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Satya Nadella

When Satya Nadella was named Microsoft’s CEO earlier this year, one of the concerns among investors was that the company veteran would maintain the status quo, largely sticking to the gameplan laid out by his predecessor, Steve Ballmer.

This morning Nadella made it clear that won’t be the case, cutting 18,000 jobs in the largest layoffs in Microsoft history — the first step in a broader plan to streamline the company’s engineering operations, and become faster and more nimble, boosting Microsoft chances of thriving in a technology world ruled by mobile devices and cloud services.

Microsoft shares are up on the news, building on a 14-year high posted yesterday as anticipation of the cutbacks mounted on Wall Street.

Although a large portion of the layoffs (about 12,500) are related to Microsoft’s acquisition of Nokia, the more meaningful impact could be the 5,500 jobs that Nadella is cutting in its core workforce. And that’s where Nadella’s experience as an engineer is coming into play.

Microsoft’s previous round of major layoffs, in 2009, were largely in response to the economic recession, designed to appease Wall Street. But Nadella, after five months on the job, is going for something more meaningful with these changes.

He writes in his memo to employees today that Microsoft will “have fewer layers of management, both top down and sideways, to accelerate the flow of information and decision making. This includes flattening organizations and increasing the span of control of people managers. In addition, our business processes and support models will be more lean and efficient with greater trust between teams.”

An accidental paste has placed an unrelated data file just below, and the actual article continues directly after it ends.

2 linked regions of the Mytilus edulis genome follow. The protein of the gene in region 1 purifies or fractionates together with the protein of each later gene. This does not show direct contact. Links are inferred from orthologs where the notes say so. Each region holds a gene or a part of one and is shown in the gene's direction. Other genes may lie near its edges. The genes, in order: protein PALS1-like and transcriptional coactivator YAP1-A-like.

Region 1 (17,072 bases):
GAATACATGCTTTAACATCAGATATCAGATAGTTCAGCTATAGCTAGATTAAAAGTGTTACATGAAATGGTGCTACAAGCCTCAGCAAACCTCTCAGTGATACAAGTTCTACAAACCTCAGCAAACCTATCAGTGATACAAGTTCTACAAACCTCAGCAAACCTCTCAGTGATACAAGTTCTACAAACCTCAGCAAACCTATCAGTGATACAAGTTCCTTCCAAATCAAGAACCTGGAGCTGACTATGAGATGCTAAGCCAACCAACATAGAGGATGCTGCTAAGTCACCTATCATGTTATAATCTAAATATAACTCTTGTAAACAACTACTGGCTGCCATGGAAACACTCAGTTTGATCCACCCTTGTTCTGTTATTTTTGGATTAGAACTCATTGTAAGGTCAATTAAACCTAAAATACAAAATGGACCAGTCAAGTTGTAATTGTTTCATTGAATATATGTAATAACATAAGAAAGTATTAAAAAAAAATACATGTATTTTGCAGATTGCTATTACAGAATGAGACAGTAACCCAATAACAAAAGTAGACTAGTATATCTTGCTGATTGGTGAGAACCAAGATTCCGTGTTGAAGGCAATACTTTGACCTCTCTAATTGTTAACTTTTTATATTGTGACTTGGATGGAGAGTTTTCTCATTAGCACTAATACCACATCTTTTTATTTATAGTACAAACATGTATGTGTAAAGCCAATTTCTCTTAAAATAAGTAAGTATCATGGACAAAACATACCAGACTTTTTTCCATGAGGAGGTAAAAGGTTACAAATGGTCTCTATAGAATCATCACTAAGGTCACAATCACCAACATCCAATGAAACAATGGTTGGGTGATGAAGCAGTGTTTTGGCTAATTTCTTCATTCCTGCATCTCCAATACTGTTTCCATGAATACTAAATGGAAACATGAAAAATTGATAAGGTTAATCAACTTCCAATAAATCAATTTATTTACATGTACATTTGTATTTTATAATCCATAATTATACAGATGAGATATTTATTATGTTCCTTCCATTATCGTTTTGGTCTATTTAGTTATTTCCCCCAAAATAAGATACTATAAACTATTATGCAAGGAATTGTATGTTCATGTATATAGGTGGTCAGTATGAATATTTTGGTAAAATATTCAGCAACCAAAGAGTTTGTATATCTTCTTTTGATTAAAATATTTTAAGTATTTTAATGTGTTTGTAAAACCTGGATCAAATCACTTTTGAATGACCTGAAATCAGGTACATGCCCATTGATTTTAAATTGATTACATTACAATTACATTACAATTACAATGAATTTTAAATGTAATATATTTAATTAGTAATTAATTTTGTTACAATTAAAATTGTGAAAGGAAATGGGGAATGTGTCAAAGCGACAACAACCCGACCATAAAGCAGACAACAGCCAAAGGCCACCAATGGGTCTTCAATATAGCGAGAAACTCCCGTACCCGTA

One example is the past use of separate engineering and testing positions inside product development groups. That might have made sense with three-year Windows development cycles but now Microsoft is aiming to consolidate those functions, and others, and the people most likely to survive these cuts are those who can take on multiple functions.

In some ways, the cutbacks are the easy part the company, as difficult as they will be for the individual employees. The real challenge for Nadella and Microsoft’s engineering teams will be to actually implement this new vision.

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